What follows is an abridged version of a speech by Father Jean Bertrand Aristide, exiled President of Haiti. Aristide delivered this speech, the Cranbrook Peace Foundation's annual peace lecture, on Nov. 30 in Dearborn, Mich.
The crane, the symbol chosen by the Cranbrook Peace Foundation to represent its work, is one of God's creatures that is not indigenous to my country, Haiti. Yet the idea that the crane has come to represent - the spirit of peace, happiness, and unity - is native to the collective consciousness to my people.
The crane is described as a stately bird. In its full splendor, it stands nearly five feet tall. It is well-known for its loud trumpeting call. The crane is not a meek bird and you should not be deceived by its thin and long legs. Those legs have the strength to propel the crane to soar to great heights. The crane is a social and gregarious animal that flies with its family in groups of 20 to 100 in the "V" formation. In flight, cranes extend their legs as they soar on outstretched wings in a rising column of air called a thermal, until they are almost out of sight. Then they regroup into a "V" formation and glide to the next thermal.
Do not attempt to agitate them or interfere with their flight, for they are a protective species. When any one member of the flock is disturbed, the entire flock cries out in a deafening trumpet cali in defense of the whole.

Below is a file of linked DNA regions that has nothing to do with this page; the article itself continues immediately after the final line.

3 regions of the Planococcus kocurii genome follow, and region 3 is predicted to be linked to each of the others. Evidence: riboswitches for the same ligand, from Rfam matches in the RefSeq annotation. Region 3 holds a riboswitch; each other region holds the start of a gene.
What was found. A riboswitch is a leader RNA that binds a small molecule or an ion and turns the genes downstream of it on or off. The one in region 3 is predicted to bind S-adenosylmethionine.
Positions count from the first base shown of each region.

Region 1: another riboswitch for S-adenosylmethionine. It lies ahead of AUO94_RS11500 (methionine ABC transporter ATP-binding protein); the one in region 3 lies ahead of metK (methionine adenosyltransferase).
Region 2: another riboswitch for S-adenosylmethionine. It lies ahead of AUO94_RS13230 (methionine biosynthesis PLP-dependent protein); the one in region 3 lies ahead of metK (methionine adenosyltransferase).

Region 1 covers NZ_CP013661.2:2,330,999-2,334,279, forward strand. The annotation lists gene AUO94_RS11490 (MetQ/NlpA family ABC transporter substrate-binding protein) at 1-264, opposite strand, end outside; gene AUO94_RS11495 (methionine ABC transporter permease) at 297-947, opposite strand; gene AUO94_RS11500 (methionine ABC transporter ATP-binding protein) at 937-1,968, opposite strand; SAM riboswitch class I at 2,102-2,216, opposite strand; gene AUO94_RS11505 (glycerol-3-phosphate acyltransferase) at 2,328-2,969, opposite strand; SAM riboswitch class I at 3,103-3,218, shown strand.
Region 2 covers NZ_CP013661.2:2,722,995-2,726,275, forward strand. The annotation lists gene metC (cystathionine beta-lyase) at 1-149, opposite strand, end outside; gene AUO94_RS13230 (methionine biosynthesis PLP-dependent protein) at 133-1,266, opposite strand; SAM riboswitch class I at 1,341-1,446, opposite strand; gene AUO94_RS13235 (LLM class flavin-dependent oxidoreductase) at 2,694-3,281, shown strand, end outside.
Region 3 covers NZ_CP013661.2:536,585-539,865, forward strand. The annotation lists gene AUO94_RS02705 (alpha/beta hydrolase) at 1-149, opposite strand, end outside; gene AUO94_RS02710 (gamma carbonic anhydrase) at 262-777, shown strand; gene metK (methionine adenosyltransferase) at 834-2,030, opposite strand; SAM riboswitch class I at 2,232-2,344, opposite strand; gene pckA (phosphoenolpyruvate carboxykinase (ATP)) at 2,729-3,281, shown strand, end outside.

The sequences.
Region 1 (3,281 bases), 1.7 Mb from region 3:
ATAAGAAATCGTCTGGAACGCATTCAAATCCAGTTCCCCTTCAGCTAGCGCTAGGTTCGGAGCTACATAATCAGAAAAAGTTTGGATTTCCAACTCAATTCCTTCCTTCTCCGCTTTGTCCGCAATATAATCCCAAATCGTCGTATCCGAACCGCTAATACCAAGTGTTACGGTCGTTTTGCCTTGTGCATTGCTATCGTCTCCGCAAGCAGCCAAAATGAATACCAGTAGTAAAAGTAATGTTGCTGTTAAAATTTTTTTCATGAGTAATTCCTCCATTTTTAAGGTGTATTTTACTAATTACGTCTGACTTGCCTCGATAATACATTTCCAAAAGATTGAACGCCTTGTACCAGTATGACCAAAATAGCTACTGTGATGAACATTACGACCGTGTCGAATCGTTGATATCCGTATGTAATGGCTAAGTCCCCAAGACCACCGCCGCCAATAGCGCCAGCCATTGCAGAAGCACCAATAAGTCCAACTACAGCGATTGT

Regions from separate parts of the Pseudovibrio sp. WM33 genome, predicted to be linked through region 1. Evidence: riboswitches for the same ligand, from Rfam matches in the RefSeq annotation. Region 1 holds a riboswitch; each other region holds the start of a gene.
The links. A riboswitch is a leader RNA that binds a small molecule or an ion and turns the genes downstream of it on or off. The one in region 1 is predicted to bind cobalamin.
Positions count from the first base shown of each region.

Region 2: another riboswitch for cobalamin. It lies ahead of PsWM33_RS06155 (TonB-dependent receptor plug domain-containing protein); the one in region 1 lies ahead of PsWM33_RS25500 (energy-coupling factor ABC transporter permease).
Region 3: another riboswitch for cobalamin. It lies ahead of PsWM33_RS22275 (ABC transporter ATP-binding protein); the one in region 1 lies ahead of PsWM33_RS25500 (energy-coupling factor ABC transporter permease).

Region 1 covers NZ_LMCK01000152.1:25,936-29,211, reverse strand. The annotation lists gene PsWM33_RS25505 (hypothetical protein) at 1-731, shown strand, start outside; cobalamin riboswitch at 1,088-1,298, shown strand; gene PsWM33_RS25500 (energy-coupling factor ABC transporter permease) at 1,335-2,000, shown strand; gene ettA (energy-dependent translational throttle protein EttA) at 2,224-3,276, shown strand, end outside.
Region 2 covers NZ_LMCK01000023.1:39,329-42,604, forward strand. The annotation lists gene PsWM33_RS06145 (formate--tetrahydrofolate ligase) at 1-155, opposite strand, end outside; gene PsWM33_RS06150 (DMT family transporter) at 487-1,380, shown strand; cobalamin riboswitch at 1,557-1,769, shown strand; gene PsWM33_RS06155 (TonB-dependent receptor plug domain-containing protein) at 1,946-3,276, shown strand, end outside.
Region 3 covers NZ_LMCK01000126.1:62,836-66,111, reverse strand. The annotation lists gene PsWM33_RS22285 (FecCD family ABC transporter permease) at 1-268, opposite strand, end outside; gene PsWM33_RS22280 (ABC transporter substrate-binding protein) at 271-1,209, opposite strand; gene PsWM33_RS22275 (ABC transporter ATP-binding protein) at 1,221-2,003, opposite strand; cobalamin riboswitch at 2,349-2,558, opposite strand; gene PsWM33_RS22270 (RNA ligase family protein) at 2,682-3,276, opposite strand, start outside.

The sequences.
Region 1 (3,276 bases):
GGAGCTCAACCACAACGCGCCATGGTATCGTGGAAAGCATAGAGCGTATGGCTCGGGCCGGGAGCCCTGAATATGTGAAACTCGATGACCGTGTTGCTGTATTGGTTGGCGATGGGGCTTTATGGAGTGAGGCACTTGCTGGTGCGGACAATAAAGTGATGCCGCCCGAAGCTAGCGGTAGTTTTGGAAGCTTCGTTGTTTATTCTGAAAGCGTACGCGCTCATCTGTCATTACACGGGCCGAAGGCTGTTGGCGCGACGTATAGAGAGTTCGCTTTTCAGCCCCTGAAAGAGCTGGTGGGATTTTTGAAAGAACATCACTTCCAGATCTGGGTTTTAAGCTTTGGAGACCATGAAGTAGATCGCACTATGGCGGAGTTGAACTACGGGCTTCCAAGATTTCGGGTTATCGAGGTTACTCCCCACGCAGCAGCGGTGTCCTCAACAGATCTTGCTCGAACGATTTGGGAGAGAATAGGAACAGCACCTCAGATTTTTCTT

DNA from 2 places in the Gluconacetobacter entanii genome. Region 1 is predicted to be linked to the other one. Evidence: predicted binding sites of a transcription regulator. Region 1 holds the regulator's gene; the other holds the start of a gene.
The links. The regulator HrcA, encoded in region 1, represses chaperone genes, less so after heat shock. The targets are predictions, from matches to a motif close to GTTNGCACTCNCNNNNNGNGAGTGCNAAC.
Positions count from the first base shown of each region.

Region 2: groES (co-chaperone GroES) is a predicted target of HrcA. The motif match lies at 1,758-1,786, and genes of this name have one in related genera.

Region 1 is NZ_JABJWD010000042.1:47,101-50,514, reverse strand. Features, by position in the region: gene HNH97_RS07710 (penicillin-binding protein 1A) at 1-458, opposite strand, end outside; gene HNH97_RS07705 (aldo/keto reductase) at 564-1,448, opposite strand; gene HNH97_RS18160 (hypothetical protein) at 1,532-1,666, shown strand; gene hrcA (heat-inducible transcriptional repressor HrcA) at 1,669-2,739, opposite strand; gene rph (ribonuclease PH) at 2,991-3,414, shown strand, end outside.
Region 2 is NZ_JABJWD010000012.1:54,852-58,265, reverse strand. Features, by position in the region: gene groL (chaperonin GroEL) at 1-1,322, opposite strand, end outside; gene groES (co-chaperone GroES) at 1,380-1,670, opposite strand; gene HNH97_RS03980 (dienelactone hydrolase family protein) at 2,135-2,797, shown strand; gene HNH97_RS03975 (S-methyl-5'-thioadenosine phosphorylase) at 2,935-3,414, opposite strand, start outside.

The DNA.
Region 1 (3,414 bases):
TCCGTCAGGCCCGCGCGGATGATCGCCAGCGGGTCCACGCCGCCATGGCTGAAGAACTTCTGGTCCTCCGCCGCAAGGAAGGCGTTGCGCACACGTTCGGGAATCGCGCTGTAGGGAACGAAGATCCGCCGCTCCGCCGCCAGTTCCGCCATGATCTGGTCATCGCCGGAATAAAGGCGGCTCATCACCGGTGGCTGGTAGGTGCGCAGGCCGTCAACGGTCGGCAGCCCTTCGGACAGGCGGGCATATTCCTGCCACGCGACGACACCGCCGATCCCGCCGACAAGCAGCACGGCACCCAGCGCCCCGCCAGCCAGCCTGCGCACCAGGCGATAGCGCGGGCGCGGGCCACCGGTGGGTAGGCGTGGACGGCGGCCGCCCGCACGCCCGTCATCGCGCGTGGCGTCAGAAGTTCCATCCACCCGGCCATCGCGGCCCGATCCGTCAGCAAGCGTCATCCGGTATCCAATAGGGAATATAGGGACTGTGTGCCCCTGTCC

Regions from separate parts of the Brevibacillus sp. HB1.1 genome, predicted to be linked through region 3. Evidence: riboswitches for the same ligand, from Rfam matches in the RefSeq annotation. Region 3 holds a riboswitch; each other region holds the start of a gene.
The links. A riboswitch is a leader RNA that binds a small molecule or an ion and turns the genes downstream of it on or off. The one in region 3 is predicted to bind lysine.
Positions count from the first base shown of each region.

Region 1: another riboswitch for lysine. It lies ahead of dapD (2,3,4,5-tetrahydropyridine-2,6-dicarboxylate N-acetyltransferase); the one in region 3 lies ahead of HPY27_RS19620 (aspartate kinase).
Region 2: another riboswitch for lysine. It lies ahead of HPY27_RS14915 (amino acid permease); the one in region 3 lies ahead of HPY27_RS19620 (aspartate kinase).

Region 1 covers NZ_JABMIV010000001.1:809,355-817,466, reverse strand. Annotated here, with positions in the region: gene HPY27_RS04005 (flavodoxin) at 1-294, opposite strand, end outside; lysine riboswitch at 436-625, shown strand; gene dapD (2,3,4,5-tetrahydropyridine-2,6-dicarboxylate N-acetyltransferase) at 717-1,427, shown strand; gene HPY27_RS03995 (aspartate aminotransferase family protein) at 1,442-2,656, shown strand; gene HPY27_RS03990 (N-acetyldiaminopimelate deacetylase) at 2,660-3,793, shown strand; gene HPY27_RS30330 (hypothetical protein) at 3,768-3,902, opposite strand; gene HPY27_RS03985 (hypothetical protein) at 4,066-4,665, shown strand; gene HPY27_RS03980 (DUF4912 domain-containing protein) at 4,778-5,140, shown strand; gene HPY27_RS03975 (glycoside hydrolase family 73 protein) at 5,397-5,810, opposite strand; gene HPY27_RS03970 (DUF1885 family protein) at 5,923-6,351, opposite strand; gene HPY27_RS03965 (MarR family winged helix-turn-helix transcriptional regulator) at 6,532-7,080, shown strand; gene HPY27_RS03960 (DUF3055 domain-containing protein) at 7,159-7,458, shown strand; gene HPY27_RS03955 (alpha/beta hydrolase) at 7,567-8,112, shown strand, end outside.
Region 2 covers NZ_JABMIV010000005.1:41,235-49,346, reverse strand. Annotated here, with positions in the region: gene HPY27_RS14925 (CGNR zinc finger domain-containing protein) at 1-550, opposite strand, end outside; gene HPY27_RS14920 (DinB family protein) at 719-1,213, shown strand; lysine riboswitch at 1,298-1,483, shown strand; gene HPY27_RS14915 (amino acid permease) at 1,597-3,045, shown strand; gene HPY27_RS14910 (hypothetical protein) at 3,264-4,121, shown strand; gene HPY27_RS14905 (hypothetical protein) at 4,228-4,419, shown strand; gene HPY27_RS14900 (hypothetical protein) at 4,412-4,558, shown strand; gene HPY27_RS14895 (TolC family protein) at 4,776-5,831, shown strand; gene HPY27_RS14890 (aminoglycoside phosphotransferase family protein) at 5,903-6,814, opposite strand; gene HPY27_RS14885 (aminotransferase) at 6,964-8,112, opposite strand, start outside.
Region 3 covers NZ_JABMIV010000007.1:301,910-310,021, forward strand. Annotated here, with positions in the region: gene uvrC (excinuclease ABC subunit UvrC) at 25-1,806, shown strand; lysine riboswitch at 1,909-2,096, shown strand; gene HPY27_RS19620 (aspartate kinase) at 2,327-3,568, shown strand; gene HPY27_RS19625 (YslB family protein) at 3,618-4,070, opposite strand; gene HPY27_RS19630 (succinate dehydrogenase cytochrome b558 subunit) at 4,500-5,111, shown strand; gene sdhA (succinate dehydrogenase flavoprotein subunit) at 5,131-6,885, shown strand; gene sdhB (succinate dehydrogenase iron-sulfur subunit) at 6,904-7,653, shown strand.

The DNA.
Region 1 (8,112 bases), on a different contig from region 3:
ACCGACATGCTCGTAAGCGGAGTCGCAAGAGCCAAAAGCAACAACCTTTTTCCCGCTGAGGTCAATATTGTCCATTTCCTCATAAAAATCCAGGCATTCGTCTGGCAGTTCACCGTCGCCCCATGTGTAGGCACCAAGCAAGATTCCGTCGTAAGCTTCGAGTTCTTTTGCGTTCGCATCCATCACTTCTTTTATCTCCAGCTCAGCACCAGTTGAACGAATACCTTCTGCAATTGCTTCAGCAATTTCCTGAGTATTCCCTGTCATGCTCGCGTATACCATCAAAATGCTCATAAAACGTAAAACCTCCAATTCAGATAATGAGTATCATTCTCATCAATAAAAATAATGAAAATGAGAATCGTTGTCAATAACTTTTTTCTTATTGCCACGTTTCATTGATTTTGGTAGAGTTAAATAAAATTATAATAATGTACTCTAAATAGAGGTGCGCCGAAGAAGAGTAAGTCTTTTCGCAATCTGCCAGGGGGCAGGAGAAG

Like the crane, the Haitian people are a stately people. You should not be deceived by any images of meekness. In 1804, we were a people resolved to break the bonds of slavery and did so. Alter our freedom, in the thermal that carne next, we created the first Black nation. We rose a deafening cry to the world community in our fight against bondage, and in our subsequent attempt to position the country as an equal nation in the world community of nations. The call went unanswered and Haiti remained isolated. Fortunately, the spirit of the crane was with us and we gained our independence and survived as a nation.
The spirit of the crane was with us again in Dec. 1990 when Haiti resolved to break the chains of dictatorship and soared toward the next thermal, called democracy. A constitution mandating a government founded on the principles of justice was approved by an overwhelming majority of the country. We won the first free democratic election with 67.7% of the vote. The flight to democracy was not peaceful.
On SepL 30, 1991 around five o'clock in the afternoon, when the coup happened, I was in the palace. Hundreds and hundreds of soldiers were shooting. Finally, even with over 700 soldiers ready to light with me, I had to make the decision - to give orders to shoot at the rebellious troops, or to do it in another way.
Because of what I learned from the poor people, because of what I learned from the gospel, I decided to go out of the palace with my hands in front of me, to talk to those who were shooting at us. Unfortunately one of them shot, wounding the soldier to my left. Then they arrested me.
They took me to the army headquarters. There I saw the release of many people who had been imprisoned for drug trafficking or other crimes.